Writing a poetry review feels somewhat out of my comfort zone. From time to time, though, I really crave some verse. So with this post, I’m going to test the waters and do my first poetry review. Amanda Lovelace’s collection feels like a good start, especially since it is embedded in fairy tale tropes.
the princess saves herself in this one is a poetry collection dealing with quite heavy subject matter, including death, suicide, child abuse, bullying and cancer. The collection is divided into four parts: “the princess”, “the damsel”, “the queen” and “you”.
Some poems in this book really struck me- for different reasons. Sometimes, I found myself reading lines over and over again and I really wanted to cherish them and have them imprinted somewhere in my mind. Yet, other poems did not speak to me at all and I suddenly found myself rushing down the page, in a haste to turn to the next one.
I was disappointed by the simplicity of this book. I believe that simple language is at the core of her writing, yet while it worked fantastically for some poems, it did not do much for others. There was sometimes a certain imbalance between the heaviness of the subject matter and the poetics used to express it. Also, even though the collection uses fairy tale figures- such as the princess and the damsel- I expected more nuanced fairy tale tropes. After reading certain poems, I was still searching for the fairy tale motif to seep through- in that sense, the fairy tale title of the collection might promise a bit more than can be found inside.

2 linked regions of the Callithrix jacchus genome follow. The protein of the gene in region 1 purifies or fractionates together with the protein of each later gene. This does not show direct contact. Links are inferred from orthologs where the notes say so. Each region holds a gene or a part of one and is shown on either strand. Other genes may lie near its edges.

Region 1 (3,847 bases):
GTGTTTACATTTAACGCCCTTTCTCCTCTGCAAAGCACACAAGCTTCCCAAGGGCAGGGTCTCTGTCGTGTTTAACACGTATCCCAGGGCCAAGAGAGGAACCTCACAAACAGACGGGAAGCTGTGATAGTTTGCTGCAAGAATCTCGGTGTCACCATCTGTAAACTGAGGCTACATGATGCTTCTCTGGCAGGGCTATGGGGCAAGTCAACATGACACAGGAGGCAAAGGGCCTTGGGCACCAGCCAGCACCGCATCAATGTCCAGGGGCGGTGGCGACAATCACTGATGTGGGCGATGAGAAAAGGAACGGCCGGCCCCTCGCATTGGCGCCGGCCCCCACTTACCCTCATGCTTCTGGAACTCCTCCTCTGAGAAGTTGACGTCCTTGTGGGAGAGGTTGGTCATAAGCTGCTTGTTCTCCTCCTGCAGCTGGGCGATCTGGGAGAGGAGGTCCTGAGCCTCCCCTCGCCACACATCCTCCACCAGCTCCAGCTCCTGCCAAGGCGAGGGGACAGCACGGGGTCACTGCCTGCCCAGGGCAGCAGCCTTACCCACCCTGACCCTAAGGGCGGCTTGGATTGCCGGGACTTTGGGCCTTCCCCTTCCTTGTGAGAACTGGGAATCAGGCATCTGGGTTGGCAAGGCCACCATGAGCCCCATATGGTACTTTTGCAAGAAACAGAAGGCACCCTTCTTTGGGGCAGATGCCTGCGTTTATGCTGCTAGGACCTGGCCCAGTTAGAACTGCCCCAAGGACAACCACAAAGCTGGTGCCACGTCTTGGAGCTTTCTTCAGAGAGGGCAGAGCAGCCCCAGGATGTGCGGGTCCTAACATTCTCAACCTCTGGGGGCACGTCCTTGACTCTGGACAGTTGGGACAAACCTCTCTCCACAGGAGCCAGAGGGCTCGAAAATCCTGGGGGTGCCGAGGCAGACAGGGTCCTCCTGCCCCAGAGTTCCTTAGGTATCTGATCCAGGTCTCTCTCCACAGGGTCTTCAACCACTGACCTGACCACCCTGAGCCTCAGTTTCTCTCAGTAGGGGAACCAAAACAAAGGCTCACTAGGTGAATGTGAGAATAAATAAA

Nonetheless, some poems stood out because of their simplicity. I especially like the first poems in the “princess” category. In these poems, the fairy tale references came out the strongest and I liked the way Lovelace adapted them to her life experiences. Not many, but some of the significant tropes stretch through the entire collection and come back later in the book, making it one coherent piece.
I was also positively suprised by the pace of this collection. Unlike other poetry, I read it in one sitting and when I turned the last page, I really had the impression that I read a fairy tale. But there is no magic- it is realistic, plain and empowering for women and girls who are not blessed with a fairy godmother to get through hard times and yet, who manage to slay the dragons life presents them with.
Here is one of the poems that stayed with me for its plain language but resonating sweetness:
“if he was
my cup of tea,
then you are
my cup of coffee.
for me sometimes,
can get me
-did i make you up?”